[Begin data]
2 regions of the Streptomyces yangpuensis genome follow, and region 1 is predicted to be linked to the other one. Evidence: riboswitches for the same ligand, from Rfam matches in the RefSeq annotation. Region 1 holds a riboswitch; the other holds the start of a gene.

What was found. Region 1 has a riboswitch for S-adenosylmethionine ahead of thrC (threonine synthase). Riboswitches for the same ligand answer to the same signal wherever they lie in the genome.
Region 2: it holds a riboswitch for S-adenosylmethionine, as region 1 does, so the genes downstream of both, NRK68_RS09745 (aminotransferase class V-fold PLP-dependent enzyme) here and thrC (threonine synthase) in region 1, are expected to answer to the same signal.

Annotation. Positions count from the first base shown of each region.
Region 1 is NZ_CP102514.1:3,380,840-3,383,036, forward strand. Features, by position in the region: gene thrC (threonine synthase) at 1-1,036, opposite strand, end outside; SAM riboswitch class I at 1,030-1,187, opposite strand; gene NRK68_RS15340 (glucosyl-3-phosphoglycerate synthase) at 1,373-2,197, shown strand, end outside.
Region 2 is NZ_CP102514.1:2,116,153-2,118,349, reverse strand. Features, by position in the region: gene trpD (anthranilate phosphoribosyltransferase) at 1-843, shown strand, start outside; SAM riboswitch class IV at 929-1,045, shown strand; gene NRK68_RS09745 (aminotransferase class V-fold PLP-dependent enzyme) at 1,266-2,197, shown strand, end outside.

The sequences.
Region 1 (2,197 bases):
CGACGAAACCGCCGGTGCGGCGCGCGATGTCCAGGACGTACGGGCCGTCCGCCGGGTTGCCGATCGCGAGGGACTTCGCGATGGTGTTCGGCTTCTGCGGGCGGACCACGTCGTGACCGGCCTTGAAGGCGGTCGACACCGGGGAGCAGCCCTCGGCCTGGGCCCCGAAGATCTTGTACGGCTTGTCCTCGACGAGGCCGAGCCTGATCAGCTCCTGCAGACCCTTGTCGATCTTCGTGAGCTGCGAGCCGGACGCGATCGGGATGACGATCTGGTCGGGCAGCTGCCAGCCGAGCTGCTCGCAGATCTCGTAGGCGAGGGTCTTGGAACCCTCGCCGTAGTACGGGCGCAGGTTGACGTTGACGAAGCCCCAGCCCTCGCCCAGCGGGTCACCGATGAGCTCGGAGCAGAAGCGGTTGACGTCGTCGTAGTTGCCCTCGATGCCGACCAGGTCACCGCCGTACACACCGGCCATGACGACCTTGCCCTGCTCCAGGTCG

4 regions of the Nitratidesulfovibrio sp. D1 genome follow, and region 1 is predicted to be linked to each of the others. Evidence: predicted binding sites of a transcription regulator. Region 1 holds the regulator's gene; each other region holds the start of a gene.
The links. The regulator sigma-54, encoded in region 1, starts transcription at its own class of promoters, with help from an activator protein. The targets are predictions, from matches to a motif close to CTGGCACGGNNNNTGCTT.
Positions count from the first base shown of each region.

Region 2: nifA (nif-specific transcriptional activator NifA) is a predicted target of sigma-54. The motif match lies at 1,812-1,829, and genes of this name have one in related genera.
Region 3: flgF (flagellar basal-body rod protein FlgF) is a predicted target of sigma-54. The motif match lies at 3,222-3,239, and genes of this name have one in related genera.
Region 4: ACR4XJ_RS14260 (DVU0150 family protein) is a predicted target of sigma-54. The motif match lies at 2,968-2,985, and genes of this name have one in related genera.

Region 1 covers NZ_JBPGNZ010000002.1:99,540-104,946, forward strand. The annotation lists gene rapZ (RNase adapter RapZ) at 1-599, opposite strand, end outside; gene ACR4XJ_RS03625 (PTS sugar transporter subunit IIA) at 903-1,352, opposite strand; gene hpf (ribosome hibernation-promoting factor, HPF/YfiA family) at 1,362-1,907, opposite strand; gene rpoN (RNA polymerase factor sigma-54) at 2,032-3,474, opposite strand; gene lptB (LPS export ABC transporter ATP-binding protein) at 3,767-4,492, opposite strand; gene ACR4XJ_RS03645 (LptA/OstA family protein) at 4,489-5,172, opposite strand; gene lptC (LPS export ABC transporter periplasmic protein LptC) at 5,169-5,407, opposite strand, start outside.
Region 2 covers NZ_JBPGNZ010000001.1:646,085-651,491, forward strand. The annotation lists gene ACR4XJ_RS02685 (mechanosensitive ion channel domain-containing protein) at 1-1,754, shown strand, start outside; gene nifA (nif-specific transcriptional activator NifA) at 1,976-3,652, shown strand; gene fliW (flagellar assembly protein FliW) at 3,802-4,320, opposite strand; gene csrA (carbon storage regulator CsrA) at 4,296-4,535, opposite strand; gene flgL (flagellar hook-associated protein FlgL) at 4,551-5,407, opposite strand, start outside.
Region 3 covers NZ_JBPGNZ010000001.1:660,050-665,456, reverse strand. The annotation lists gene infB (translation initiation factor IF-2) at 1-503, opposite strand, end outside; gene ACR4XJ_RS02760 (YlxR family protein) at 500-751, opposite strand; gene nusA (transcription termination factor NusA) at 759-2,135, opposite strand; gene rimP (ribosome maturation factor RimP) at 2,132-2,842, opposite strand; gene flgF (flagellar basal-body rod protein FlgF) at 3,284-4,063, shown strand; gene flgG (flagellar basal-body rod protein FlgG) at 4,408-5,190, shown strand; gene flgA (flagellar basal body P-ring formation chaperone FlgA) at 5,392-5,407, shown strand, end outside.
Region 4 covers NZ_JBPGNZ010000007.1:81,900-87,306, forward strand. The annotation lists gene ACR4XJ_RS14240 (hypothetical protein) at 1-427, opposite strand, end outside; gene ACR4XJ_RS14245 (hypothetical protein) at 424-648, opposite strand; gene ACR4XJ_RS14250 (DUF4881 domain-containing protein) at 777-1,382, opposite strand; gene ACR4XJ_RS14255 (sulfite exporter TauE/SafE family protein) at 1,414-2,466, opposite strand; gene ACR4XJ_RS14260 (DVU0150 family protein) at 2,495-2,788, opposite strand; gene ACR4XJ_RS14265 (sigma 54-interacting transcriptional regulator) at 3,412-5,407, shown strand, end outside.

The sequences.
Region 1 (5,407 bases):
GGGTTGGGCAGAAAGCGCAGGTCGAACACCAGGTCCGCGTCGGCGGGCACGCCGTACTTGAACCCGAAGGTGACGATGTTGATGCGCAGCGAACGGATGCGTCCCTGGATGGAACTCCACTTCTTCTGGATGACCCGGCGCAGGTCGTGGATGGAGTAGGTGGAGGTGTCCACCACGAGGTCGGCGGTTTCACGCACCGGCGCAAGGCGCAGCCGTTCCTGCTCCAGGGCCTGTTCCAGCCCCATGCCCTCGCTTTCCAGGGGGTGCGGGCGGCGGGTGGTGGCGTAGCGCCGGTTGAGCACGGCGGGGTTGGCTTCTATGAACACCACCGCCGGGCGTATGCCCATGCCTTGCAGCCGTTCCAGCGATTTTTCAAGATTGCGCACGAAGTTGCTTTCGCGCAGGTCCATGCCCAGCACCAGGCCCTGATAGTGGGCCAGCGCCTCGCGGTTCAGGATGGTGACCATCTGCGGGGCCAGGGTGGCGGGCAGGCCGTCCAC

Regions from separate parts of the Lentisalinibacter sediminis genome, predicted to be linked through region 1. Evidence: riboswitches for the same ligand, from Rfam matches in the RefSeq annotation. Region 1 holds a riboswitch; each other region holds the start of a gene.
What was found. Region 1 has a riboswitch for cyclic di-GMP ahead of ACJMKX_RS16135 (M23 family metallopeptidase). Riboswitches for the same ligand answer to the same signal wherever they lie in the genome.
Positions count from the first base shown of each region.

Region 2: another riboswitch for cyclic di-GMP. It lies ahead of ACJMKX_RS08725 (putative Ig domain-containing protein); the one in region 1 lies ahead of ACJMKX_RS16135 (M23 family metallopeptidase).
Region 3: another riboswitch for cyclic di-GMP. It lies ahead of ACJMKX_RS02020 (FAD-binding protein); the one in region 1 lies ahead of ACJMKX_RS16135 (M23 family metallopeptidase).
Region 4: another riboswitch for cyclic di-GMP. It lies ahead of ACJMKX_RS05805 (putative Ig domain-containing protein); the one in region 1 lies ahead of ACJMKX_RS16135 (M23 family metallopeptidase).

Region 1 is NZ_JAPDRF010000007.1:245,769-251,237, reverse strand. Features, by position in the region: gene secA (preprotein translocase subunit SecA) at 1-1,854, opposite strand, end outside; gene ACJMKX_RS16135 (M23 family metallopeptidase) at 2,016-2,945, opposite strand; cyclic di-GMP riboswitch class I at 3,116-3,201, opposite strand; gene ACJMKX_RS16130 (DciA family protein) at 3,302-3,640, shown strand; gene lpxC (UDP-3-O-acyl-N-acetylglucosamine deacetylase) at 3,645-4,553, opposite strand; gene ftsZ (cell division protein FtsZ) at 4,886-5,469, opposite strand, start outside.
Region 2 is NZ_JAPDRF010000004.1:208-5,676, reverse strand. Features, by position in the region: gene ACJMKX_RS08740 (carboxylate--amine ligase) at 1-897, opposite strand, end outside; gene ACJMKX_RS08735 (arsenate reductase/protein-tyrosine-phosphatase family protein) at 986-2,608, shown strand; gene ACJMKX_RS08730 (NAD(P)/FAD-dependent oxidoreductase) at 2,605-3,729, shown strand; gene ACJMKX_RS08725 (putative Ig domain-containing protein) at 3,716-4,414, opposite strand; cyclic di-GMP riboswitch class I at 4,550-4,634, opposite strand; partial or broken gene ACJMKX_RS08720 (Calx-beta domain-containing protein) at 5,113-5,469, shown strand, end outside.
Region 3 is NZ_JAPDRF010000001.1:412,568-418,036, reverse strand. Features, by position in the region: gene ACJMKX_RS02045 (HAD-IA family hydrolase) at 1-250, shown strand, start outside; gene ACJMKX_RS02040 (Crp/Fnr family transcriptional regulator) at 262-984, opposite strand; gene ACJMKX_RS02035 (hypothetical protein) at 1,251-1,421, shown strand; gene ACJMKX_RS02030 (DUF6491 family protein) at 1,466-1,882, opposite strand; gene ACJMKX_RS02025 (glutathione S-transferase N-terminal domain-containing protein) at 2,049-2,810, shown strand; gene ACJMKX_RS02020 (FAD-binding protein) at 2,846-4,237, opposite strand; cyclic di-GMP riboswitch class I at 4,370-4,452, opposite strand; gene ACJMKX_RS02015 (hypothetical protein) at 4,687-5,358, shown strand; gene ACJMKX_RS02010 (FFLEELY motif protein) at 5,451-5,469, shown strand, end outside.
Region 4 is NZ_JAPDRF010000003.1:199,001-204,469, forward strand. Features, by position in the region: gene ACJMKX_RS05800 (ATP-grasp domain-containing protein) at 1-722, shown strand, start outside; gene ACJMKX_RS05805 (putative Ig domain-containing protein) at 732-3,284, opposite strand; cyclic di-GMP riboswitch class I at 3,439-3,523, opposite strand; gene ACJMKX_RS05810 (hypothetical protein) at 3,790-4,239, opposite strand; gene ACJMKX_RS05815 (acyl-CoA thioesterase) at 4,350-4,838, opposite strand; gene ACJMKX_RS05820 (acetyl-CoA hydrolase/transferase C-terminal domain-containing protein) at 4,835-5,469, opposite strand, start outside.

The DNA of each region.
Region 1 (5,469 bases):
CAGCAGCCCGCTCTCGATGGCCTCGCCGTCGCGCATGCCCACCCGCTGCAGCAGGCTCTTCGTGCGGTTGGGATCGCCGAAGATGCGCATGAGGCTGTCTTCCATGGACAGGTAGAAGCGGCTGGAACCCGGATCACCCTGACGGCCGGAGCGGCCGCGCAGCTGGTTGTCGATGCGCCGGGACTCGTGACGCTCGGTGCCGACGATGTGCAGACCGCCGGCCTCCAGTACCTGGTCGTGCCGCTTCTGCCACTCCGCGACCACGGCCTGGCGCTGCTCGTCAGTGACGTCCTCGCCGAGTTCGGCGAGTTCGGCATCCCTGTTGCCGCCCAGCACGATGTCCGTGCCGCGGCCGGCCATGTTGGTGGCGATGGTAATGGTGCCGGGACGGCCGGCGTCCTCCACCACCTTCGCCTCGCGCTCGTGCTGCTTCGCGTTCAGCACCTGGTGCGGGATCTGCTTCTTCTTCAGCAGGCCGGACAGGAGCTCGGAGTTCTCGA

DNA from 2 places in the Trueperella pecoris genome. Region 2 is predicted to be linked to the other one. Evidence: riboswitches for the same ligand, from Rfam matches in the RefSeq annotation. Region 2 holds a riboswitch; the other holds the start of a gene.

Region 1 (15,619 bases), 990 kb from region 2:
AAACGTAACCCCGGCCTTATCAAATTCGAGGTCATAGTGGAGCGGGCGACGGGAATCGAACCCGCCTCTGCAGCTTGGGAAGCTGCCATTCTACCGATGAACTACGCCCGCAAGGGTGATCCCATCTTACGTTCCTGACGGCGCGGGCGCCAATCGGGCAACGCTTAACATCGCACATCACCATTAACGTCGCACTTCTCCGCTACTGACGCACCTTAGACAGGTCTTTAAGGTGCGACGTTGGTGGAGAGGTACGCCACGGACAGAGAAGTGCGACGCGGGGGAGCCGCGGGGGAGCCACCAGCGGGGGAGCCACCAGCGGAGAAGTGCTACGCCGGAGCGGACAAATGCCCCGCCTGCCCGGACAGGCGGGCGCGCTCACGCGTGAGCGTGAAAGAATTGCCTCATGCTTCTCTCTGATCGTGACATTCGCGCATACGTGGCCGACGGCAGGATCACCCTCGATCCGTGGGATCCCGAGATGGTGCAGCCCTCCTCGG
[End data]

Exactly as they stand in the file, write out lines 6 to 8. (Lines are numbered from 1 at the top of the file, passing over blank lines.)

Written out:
Region 2 is NZ_CP102514.1:2,116,153-2,118,349, reverse strand. Features, by position in the region: gene trpD (anthranilate phosphoribosyltransferase) at 1-843, shown strand, start outside; SAM riboswitch class IV at 929-1,045, shown strand; gene NRK68_RS09745 (aminotransferase class V-fold PLP-dependent enzyme) at 1,266-2,197, shown strand, end outside.

The sequences.
Region 1 (2,197 bases):